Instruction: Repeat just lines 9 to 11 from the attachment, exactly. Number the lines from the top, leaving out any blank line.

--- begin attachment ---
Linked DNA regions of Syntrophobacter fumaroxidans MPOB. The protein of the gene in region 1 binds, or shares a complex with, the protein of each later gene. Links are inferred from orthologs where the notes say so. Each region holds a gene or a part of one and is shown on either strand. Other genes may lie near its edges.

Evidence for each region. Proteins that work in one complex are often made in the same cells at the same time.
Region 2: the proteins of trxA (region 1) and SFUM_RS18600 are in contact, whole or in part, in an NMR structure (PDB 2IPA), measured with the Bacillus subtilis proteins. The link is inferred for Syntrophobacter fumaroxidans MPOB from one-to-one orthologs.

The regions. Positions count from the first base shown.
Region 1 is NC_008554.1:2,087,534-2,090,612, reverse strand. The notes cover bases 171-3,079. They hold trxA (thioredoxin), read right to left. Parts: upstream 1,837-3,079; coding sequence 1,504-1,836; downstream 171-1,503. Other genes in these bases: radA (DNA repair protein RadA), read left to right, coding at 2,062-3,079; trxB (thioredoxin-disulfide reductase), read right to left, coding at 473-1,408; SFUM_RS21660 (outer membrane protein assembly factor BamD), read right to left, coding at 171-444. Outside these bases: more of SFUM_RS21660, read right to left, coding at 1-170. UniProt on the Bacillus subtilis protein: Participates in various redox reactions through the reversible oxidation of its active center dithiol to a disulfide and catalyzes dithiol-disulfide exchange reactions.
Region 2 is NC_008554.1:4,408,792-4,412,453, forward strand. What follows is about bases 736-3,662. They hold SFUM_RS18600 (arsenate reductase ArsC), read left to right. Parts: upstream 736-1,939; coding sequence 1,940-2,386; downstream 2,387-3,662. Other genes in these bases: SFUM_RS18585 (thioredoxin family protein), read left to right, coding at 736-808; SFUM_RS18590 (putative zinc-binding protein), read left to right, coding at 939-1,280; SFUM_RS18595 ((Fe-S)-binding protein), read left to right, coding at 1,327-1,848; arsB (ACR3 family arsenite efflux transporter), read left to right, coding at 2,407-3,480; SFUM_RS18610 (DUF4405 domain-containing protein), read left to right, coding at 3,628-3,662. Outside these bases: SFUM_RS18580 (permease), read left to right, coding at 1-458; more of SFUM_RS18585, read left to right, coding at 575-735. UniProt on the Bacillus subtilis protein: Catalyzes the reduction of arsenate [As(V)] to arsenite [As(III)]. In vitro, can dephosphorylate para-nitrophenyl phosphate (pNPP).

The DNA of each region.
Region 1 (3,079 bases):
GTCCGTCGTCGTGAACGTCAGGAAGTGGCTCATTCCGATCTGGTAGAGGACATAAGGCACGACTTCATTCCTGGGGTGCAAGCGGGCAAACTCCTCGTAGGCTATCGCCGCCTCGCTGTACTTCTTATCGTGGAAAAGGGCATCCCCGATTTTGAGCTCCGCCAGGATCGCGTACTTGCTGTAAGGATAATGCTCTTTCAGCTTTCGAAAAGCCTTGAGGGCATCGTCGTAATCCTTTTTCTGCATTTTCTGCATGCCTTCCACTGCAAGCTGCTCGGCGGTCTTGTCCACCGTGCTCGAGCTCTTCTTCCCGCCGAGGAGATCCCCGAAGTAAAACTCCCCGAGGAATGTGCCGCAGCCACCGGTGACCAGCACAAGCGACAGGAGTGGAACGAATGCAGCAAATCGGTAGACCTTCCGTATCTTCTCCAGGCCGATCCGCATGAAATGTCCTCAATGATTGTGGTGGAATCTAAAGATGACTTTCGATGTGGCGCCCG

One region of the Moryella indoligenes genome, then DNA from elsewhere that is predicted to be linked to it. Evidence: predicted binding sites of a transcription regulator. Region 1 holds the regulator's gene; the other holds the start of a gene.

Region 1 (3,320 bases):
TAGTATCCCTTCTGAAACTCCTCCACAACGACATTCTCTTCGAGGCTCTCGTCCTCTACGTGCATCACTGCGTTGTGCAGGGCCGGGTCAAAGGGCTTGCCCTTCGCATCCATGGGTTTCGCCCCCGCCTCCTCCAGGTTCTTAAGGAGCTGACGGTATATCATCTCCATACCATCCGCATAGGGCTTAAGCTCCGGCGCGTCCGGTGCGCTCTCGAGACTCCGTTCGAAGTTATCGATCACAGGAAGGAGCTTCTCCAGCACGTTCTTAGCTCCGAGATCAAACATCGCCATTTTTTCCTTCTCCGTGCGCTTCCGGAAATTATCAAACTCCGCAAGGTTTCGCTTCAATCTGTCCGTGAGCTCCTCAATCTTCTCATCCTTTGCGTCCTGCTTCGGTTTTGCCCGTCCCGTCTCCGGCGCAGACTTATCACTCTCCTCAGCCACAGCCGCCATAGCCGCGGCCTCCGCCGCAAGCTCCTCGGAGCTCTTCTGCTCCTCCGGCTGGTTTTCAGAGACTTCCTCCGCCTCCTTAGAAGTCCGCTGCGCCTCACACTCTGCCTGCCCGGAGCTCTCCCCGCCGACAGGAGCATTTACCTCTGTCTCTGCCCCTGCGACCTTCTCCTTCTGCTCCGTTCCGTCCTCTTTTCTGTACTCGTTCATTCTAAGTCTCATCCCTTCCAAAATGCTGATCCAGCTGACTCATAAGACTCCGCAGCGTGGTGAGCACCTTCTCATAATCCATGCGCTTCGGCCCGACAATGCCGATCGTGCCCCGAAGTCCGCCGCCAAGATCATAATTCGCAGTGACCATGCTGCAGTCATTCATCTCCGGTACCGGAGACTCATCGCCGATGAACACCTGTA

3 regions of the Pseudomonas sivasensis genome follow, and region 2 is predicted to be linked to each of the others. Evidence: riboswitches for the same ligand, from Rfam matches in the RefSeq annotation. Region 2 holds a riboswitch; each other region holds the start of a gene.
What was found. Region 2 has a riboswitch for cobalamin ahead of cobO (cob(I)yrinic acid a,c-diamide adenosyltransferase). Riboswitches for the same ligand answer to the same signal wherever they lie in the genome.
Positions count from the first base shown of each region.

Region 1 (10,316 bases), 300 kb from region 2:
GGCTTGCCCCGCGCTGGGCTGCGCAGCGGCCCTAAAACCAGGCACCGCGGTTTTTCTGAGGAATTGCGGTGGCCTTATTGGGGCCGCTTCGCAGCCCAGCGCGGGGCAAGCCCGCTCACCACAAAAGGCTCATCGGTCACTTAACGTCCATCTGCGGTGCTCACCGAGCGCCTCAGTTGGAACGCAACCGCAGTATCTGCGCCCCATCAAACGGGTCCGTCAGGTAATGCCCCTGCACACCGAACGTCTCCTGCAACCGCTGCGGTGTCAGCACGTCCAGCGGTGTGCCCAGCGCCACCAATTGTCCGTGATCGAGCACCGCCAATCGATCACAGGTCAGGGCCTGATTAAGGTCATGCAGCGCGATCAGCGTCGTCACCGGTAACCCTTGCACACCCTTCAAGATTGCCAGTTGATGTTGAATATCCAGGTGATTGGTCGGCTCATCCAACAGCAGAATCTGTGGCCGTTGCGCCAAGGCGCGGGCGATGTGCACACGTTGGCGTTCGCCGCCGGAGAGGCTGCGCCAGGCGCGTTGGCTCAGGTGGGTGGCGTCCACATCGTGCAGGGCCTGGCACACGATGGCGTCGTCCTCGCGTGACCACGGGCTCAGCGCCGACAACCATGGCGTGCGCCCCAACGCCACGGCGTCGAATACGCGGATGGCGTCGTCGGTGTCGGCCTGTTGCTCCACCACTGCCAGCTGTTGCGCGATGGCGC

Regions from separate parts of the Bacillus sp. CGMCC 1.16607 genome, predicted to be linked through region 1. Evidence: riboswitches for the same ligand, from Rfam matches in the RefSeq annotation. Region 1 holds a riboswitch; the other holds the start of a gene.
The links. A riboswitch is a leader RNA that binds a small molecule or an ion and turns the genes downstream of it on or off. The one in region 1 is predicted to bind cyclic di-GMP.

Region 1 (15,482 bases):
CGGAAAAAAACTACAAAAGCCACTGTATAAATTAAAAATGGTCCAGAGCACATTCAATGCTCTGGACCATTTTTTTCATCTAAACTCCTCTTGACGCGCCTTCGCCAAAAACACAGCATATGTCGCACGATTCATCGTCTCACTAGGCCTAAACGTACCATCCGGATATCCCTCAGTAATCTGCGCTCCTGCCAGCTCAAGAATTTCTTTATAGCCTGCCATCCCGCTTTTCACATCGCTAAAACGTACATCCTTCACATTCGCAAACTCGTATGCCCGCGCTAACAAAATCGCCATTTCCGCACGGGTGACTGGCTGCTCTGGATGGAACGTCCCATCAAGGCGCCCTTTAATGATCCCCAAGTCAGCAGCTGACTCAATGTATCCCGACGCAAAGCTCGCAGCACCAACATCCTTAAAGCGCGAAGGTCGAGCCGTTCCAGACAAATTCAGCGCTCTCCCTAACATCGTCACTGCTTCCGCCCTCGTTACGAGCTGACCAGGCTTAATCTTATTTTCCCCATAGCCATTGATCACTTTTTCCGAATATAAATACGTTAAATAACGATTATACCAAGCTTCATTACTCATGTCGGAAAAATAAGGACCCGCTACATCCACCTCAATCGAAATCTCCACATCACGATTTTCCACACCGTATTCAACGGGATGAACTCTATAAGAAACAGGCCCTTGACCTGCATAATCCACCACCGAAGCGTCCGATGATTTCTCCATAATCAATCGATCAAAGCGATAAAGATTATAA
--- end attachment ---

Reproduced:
GTCCGTCGTCGTGAACGTCAGGAAGTGGCTCATTCCGATCTGGTAGAGGACATAAGGCACGACTTCATTCCTGGGGTGCAAGCGGGCAAACTCCTCGTAGGCTATCGCCGCCTCGCTGTACTTCTTATCGTGGAAAAGGGCATCCCCGATTTTGAGCTCCGCCAGGATCGCGTACTTGCTGTAAGGATAATGCTCTTTCAGCTTTCGAAAAGCCTTGAGGGCATCGTCGTAATCCTTTTTCTGCATTTTCTGCATGCCTTCCACTGCAAGCTGCTCGGCGGTCTTGTCCACCGTGCTCGAGCTCTTCTTCCCGCCGAGGAGATCCCCGAAGTAAAACTCCCCGAGGAATGTGCCGCAGCCACCGGTGACCAGCACAAGCGACAGGAGTGGAACGAATGCAGCAAATCGGTAGACCTTCCGTATCTTCTCCAGGCCGATCCGCATGAAATGTCCTCAATGATTGTGGTGGAATCTAAAGATGACTTTCGATGTGGCGCCCG

One region of the Moryella indoligenes genome, then DNA from elsewhere that is predicted to be linked to it. Evidence: predicted binding sites of a transcription regulator. Region 1 holds the regulator's gene; the other holds the start of a gene.

Region 1 (3,320 bases):